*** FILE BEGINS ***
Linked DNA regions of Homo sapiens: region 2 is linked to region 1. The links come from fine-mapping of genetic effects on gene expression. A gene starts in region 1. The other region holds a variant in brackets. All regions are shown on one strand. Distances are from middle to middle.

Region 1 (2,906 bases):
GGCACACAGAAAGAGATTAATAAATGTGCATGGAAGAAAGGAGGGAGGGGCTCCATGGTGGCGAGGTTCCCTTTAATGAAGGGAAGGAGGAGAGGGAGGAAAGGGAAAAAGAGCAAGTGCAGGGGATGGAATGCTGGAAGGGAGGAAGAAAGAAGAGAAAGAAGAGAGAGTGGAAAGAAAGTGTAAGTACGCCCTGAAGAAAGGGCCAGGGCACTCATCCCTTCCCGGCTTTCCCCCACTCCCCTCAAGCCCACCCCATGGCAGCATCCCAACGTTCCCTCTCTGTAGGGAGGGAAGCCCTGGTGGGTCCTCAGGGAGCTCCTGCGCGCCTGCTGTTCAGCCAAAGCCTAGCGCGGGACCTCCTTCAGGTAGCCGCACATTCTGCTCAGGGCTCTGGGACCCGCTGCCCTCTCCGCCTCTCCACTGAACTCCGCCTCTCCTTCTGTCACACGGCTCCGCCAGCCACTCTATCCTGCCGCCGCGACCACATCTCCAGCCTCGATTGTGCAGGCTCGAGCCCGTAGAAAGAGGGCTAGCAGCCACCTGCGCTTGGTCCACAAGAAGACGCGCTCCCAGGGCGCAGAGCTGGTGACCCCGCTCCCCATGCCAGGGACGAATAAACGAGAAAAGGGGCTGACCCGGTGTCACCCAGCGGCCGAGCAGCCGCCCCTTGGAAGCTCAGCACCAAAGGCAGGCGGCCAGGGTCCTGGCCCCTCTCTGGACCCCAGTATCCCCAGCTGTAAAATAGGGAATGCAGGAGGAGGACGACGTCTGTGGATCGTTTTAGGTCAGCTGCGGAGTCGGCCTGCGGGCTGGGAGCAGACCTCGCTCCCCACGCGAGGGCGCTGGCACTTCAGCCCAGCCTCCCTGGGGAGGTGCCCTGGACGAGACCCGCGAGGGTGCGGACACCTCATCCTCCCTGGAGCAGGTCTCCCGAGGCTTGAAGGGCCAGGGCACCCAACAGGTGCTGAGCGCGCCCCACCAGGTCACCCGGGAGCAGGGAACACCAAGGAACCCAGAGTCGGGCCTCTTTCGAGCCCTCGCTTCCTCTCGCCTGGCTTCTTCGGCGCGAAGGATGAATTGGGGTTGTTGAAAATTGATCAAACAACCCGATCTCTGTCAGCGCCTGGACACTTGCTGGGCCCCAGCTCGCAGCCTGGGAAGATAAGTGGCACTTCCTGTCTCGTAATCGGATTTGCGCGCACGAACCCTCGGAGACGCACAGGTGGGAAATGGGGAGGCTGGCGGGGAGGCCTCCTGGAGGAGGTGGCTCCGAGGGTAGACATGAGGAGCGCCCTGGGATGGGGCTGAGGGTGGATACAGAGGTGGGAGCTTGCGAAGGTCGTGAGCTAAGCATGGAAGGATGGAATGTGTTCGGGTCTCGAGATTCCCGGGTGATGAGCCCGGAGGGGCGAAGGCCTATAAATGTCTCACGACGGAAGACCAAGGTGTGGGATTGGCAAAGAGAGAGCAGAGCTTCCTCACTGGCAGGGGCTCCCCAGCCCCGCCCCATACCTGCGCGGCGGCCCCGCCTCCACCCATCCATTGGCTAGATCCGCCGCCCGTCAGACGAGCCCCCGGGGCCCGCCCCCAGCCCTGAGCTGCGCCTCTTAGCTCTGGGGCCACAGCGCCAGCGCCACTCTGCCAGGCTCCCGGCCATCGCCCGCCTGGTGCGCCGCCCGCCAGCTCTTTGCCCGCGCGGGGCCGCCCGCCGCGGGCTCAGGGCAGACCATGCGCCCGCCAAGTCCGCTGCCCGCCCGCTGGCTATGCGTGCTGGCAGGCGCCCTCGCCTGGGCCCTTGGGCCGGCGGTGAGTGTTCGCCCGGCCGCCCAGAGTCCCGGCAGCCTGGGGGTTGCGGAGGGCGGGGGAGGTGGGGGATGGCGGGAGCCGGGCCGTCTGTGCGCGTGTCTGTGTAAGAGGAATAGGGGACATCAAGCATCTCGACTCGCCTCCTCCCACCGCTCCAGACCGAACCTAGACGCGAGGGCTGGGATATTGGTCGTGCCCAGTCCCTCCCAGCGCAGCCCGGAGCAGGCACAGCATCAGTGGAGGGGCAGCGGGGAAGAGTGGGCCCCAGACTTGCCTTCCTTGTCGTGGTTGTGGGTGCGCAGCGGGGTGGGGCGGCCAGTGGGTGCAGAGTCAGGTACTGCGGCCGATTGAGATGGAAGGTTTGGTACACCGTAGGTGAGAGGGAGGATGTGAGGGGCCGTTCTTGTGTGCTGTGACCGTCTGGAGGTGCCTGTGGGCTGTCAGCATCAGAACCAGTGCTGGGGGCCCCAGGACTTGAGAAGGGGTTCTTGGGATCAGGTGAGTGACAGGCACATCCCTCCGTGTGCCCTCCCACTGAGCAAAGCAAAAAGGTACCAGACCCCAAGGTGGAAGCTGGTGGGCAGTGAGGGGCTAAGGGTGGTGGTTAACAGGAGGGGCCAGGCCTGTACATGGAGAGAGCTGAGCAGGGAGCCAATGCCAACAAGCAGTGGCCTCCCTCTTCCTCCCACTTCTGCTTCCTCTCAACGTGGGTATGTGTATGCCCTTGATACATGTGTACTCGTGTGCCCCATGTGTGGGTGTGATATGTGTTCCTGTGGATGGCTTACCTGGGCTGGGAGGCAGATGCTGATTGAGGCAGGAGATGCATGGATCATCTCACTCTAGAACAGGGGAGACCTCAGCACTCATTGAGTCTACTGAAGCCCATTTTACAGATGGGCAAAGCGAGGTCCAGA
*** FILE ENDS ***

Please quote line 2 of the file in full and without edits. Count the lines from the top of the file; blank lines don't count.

Region 1 (2,906 bases):